We began with the overview film, Beyond All Boundaries, produced and narrated by Tom Hanks. It was incredibly done. It's probably the most comprehensive overview of the history leading up to WWII and then the war itself that I've ever seen. I also was impressed that it wasn't completely overwhelming for the little boys. There were some parts where they did cover their ears from the noise, but the content was still appropriate for all ages.
Next, we went to the USS Tang Experience. Last summer, we visited the (new-then-retired) USS Albacore submarine, and recalled seeing the Tang as a submarine on "eternal patrol." This allowed us a small way to experience what it was like for the men on that boat. This interactive exhibit allows pairs of people to "man" the stations and be part of the crew.
Pictured here is the entire crew of the Tang. Only nine men (the pictures surrounded by light) survived what became her final mission.
In the same building as the Tang experience is a presentation sponsored by Boeing. It includes several vehicles and planes, along with several flight jackets.
Carrier pigeon transport.
One of them said, "I see GOOFY!" Yep, there he was!
On the second floor of the hangar, there was an exhibit about the different military branches, and interactive exhibits on the Medal of Honor recipients. We found the uniforms that each of the boys' namesake great-grandfathers would have worn.
Benjamin Luke with Benajmin Broselow, MD, US Army.
Matthew James with Vincent James Falciani, Sr., US Army
Jude William and William W. Shade, US Army Air Force
Both of these exhibits were "timed ticket" entry, so we decided to do them back-to-back and first, so we didn't lose track of time once we got into the museum itself. I'm glad we did it this way, because once we got in, we didn't realize what time it was until someone announced the museum would be closing shortly!
On our way back to the main hall, we saw a Victory Garden. Celia recognized these plants right away! (Can you guess what they are?)
We re-entered the main building and began our trip through World War II. I was very happy to see they include the "build up" and don't just begin at Pearl Harbor.
This visual shocked Luke. This was the comparative size of the Japanese, American, and German armies in the mid-1930s. One figurine equals 20,000 men enlisted. Good call for FDR to start to ramp up the military but not dive right in.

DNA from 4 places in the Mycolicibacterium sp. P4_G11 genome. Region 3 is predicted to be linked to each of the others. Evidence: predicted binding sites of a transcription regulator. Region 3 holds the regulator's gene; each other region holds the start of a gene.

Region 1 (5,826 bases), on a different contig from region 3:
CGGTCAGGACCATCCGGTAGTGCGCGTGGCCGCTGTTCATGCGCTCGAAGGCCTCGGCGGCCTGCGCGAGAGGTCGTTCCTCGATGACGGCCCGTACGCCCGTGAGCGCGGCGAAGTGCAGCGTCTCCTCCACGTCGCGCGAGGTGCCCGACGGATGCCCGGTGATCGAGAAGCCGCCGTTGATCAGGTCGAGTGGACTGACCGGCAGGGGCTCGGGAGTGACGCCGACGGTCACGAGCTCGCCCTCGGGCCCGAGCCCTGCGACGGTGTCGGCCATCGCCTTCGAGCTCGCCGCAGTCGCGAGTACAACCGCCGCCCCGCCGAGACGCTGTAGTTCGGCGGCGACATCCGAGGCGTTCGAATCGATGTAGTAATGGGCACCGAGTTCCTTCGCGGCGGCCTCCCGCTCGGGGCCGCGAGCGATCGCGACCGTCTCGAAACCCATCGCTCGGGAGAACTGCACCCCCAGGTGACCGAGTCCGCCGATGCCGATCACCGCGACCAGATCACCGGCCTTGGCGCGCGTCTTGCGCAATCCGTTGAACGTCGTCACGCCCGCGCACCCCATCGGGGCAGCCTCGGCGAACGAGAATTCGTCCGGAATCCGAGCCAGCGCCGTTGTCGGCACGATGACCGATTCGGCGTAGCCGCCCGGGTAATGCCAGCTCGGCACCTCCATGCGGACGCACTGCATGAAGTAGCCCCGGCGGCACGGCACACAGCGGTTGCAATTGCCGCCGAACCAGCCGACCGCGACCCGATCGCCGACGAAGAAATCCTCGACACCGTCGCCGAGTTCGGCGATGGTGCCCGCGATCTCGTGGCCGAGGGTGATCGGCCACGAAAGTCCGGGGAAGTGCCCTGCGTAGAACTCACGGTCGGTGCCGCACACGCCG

Want to know what was in the ration boxes send to the troops? Chocolate. (Jude was proud he could read not just the print lettering but also the cursive!)
Matthew came running over, saying "Mom, George Washington is on a $25 bill!" Um...no. He got a quick explanation of what a War Bond was.
Four tries and they got this word sounded out right. When I added "And you're allergic to that too," Celia jumped back about four feet! (It's not real, kid.)
Of course, an image of "Rosie the Riveter" was hanging.
Wartime or peace time, work on a farm.
While the museum makes an effort to show many of the battles, Operation Overlord in the European Theater is what takes center stage. This "one chance, no turning back once we start" was the official code name of the D-Day invasion on June 6, 1944.
What the Germans would have seen coming at them as day broke.
We were especially interested in the involvement of the 101st Airborne unit. One of the soldiers that jumped into the area outlined by that solid oval was Neal's grandmother's second husband. He was a "lucky" man - for the rest of his life, he had a bullet remaining in his knee, but many of the men he jumped with didn't make it home.
101st Airborne logo
On the opposite side of the building is an exhibit in the Pacific theater. It was almost like two different wars being fought. We learned about Guadalcanal, both battles in the Phillipines, and how Navy codebreakers led to a victory at Midway.
One battle we had never heard of was the invasion at Saipan. Two weeks after the invasions of Rome and Normandy, this battle began the final push to win the Pacific.
Flag from a Pacific fleet boat.
I wish we had realized there was so much at the museum to see. Unfortunately, going back tomorrow just isn't an option because of the three-plus hour drive to Vicksburg we have planned. I guess we'll just have to come back!
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